One year after a 7.0-magnitude earthquake killed more than 200,000 Haitians and left 1.5 million homeless, conditions in the Western Hemisphere's poorest nation are still grim. Cholera has killed 3,600 people and weakened many more; the UN warns that 650,000 may be affected over the next several months, and the death rate from the disease is an "unacceptably high" 3.6%. Elections in November were accompanied by widespread charges of fraud and voter intimidation, and it's still unclear which candidates will face off in an upcoming runoff.
More than a million Haitians still live in makeshift camps and huts, and many neighborhoods are still choked with rubble. Human rights lawyer Mario Joseph -- one of several Port-au-Prince residents profiled by Alertnet -- reports that rape cases have tripled and Haiti's justice system isn't responding appropriately. The Root's Jeff Dreyfuss offers a grim assessment of the situation and wonders about the role of NGOs:
After a year, just 5 percent of the rubble from the powerful 7.3 earthquake has been cleared; less than 10 percent of the $5.3 billion pledged after the quake has been disbursed. Thousands of NGOs (nongovernmental organizations), from the massive Red Cross to tiny volunteer religious groups, are on the ground.
No doubt, many of the NGOs saved lives and provided badly needed care. But their efforts are uncoordinated and often at cross-purposes with government policies. For example, the flood of volunteer doctors providing free emergency care has forced several Haitian hospitals into bankruptcy, weakening an already fragile medical ecosystem. Camps run by charitable organizations or celebrities like Sean Penn have discouraged some Haitians from leaving the overcrowded capital or returning to habitable homes.
Haitians have taken to calling their country "the nation of NGOs" and begun to wonder if foreign aid is bad for them in the long term. It's an important question: Thousands of organizations, many of them well-meaning, have toiled in Haiti in recent decades; they have made little discernible difference in the lives of most Haitians.
NPR's Morning Edition investigates the charge that aid groups working in Haiti have spent relatively little of the donations they've raised to help the country's earthquake victims. Reporter Carrie Kahn spoke to people from aid organizations and the UN, who pointed out that coordinating efforts between aid groups and with the government is time-consuming. (In one example, the government reportedly took months to allow the Red Cross to build homes on government-owned land and then took back half the land for a school.) A Red Cross representative also noted that spending money "wisely and transparently" can take time.
The Washington Post's William Booth characterizes the aid work in Haiti as an effort that "saved many lives ... but has done little to ease the suffering of ordinary Haitians since then." Some Haitians feel that NGOs have used the tragedy to enrich themselves with donations. Booth reports that the influx of free goods and services from NGOs and foreign governments hurt businesses that sell food, water, and healthcare. The Haitian government wants NGOs to stop providing assistance in camps so people will feel a push to get back to their homes, rebuilding them if necessary.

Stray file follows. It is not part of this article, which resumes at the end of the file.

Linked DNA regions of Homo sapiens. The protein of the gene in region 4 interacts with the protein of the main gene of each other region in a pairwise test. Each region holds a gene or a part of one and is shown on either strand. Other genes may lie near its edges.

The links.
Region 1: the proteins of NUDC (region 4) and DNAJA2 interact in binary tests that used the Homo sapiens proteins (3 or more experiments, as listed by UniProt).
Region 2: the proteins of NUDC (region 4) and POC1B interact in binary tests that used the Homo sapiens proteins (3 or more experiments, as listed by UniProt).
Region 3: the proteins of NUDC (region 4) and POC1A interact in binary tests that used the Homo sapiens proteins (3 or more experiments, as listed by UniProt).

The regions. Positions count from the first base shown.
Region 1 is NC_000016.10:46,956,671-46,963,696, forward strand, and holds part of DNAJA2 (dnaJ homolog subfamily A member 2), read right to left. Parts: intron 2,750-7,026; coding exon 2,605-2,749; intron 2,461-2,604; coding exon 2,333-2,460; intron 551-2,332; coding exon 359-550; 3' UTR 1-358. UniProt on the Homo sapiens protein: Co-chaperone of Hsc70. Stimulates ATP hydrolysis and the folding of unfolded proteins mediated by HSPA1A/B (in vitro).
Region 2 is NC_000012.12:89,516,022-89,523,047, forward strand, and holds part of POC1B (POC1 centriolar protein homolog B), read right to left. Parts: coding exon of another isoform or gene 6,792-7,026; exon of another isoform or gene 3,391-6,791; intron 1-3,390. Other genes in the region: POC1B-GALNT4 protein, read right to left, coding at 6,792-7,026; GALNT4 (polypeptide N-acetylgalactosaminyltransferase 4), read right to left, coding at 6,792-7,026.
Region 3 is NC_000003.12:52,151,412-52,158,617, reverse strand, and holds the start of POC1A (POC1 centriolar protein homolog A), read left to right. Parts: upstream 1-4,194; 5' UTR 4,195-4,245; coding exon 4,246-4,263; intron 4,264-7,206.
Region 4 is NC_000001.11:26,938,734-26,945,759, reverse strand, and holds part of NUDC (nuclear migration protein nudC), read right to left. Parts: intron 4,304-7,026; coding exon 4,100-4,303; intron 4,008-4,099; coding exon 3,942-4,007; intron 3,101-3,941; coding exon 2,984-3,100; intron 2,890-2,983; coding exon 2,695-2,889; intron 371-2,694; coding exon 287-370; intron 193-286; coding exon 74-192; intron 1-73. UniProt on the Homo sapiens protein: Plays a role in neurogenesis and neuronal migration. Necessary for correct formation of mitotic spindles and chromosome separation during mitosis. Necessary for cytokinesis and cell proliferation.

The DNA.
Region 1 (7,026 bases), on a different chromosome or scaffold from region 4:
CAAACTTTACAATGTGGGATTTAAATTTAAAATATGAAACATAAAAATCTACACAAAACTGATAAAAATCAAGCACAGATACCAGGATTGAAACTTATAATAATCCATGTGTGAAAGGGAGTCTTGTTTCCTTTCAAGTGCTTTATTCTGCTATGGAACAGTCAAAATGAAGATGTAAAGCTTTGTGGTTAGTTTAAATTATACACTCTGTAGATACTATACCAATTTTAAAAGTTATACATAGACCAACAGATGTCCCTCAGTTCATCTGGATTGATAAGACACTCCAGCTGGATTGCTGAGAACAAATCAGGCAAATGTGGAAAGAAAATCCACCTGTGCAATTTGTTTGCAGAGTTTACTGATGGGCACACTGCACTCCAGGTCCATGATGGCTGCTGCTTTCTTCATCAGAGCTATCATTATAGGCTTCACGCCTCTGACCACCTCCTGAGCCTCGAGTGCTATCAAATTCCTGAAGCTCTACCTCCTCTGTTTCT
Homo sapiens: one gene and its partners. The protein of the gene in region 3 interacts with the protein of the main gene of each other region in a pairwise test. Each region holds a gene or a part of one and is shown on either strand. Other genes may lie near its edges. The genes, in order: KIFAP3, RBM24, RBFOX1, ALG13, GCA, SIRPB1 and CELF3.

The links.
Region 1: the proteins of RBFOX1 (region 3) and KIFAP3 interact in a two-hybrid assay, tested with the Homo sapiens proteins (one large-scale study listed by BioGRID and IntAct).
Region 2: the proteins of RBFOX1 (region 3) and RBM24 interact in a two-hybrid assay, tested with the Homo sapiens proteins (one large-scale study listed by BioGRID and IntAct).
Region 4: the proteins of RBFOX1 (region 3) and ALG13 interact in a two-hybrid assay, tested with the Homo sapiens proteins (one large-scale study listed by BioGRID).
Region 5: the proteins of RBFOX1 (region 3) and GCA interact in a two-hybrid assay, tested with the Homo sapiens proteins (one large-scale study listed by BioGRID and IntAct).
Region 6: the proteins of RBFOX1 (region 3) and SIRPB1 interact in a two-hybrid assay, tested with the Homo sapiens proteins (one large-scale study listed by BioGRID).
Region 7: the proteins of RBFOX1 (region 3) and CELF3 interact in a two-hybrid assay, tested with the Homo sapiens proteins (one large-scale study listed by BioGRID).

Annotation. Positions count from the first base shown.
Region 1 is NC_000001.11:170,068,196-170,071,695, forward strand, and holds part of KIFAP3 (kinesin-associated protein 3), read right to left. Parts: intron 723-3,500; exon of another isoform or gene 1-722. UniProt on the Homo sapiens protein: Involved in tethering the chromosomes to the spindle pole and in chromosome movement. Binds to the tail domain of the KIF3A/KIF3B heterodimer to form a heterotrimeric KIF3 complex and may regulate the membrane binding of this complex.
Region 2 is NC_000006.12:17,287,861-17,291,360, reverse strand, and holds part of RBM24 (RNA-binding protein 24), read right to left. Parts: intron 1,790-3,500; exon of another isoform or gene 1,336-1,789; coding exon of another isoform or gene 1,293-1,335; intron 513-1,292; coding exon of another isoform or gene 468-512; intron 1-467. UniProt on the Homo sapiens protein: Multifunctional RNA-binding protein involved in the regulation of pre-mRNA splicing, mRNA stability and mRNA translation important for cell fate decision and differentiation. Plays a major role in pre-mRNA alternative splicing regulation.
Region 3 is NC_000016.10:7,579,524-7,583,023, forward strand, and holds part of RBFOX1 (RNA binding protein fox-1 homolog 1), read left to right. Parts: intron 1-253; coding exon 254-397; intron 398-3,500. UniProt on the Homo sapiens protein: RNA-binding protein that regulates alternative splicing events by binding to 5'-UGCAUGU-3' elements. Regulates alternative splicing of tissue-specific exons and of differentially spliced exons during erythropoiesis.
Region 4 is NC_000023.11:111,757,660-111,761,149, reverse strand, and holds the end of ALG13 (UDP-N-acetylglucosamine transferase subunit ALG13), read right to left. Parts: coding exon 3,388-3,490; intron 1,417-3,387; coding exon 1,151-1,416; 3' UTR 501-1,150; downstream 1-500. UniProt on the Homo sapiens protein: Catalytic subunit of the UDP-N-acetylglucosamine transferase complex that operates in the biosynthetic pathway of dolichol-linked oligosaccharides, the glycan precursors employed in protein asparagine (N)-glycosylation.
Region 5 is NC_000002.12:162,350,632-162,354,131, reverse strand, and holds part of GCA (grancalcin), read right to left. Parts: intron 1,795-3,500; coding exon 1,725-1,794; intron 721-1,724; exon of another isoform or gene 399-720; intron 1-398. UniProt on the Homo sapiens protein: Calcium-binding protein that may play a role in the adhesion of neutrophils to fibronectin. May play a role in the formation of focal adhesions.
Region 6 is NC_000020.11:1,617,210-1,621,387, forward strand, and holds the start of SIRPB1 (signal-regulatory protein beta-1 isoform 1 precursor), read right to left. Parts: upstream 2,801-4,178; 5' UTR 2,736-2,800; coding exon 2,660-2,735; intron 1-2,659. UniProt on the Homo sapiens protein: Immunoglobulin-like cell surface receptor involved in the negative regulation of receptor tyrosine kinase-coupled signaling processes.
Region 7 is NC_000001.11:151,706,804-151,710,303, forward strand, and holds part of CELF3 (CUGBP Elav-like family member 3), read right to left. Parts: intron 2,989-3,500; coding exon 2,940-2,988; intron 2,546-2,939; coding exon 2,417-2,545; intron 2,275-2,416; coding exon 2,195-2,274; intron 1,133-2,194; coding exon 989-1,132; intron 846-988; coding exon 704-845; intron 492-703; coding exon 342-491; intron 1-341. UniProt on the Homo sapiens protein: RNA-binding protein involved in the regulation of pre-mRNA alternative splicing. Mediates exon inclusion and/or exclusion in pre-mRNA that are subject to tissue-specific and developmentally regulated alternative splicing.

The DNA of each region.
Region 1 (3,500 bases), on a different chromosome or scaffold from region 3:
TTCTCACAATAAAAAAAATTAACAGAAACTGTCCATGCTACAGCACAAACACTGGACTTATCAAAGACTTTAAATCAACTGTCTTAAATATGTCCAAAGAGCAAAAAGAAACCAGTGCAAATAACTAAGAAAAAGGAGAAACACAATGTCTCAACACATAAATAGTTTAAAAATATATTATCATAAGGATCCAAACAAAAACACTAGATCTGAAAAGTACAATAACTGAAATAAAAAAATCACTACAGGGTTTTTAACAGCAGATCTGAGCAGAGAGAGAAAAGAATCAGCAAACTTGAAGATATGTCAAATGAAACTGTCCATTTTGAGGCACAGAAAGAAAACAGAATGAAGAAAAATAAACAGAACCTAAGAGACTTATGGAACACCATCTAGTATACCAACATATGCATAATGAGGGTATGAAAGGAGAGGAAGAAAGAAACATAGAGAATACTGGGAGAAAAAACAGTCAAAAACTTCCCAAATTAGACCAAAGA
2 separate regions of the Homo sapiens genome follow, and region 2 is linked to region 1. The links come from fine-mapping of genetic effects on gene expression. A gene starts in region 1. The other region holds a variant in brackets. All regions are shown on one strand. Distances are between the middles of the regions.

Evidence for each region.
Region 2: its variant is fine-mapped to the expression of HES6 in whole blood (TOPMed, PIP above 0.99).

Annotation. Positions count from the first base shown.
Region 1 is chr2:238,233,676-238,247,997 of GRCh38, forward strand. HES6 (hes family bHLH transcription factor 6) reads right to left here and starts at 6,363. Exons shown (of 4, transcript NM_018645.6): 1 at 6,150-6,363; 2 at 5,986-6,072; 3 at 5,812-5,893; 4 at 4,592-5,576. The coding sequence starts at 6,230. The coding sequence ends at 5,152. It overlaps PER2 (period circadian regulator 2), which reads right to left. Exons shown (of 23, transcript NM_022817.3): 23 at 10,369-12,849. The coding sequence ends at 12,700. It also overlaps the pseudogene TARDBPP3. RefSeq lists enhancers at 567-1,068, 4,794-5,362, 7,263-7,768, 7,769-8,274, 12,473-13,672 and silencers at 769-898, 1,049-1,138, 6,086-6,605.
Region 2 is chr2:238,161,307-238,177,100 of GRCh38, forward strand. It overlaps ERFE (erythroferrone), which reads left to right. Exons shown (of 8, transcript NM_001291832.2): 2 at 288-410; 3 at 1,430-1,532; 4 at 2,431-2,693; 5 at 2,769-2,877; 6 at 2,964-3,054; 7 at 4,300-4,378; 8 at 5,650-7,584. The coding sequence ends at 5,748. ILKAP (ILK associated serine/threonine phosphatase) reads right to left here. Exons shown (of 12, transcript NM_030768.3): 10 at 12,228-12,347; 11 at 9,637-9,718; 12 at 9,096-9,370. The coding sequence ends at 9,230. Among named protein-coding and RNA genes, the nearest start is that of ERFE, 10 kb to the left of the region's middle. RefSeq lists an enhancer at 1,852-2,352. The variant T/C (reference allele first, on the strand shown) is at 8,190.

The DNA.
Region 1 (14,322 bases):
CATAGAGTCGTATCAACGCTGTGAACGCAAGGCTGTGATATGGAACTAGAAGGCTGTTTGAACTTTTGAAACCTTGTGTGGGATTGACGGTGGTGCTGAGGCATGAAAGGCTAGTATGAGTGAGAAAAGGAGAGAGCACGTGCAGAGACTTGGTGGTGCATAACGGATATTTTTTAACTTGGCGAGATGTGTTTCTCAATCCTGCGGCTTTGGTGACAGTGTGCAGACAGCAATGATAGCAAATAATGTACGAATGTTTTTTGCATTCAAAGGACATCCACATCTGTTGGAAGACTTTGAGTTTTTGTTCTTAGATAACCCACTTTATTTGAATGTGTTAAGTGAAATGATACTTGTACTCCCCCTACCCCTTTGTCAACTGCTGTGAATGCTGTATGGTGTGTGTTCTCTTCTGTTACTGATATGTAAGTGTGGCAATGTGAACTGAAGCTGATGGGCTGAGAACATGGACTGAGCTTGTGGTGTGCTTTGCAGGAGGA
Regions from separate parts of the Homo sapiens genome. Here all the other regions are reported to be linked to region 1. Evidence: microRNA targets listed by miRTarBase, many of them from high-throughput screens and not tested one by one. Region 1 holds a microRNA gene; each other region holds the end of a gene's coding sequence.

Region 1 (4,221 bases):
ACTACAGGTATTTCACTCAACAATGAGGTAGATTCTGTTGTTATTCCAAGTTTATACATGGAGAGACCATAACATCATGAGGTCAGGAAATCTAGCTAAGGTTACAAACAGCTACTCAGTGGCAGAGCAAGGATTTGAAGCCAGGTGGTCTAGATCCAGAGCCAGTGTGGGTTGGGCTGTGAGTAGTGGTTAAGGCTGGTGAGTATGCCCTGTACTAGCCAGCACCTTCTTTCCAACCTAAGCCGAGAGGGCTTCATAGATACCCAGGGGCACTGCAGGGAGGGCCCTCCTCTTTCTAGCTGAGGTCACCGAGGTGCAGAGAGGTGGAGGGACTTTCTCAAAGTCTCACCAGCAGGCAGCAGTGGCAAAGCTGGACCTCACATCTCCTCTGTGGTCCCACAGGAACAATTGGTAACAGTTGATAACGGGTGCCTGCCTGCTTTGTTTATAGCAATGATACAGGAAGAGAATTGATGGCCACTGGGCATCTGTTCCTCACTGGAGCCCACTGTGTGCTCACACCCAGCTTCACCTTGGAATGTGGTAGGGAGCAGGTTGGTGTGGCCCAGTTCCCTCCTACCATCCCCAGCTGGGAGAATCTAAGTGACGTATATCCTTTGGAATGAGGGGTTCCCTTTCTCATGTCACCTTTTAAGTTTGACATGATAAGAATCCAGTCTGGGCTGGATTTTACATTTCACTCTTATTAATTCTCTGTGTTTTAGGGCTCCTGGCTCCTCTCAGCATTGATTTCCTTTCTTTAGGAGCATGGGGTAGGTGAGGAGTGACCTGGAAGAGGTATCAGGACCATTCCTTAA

There are some bright spots in the dark picture. Another of Booth's articles focuses on a partnership that will build a garment-factory complex that's projected to open in 2012 and create 20,000 new jobs. Another story from Kahn highlights one neighborhood's slow-but-steady removal of debris using a hand-cranked machine to crush chunks of rubble. This modest success story resulted from a collaboration between residents and Catholic Relief Services, Kahn reports:
Soly Santhea and her family are living in one of the shelters in the same spot where their two-story house collapsed. It took them weeks to clear the rubble, but they had no other option. Her mother, father and two siblings were living in a nearby tent encampment, but a few months ago, the owner of the land evicted everyone.
"We never even dreamed of coming back here," she says. "Everything was so destroyed. You couldn't even get into the neighborhood."
Santhea says she went to the CRS office over and over again, and staff finally came up with the idea to bring in the hand-cranked rubble crusher.
Her mother, Ferdilia Escane, says if it weren't for Santhea, dozens of families wouldn't have been able to clear their lots and come back home.
"She was key in getting our neighborhood cleaned up," she says. "It's not just me saying this; everyone here knows what she did. She got us organized, got us help. And she is just a girl. I am so proud of her."
Such stories are encouraging, but Haiti will also need widespread improvements in governmental institutions and infrastructure in order to thrive.
Some of the news coerage of this I'e seen recently suggested that a large part of the problem is dealing with land rights. Like the example you mention, of delays getting permission to use public land, and also sorting out use of private land.
I guess in both cases it needs decisive government action, to free up access to land regardless of who owns it.
Or maybe it just takes this long to sort out. :-(
Great article. Please take a look at what some of the camp refugees have to say: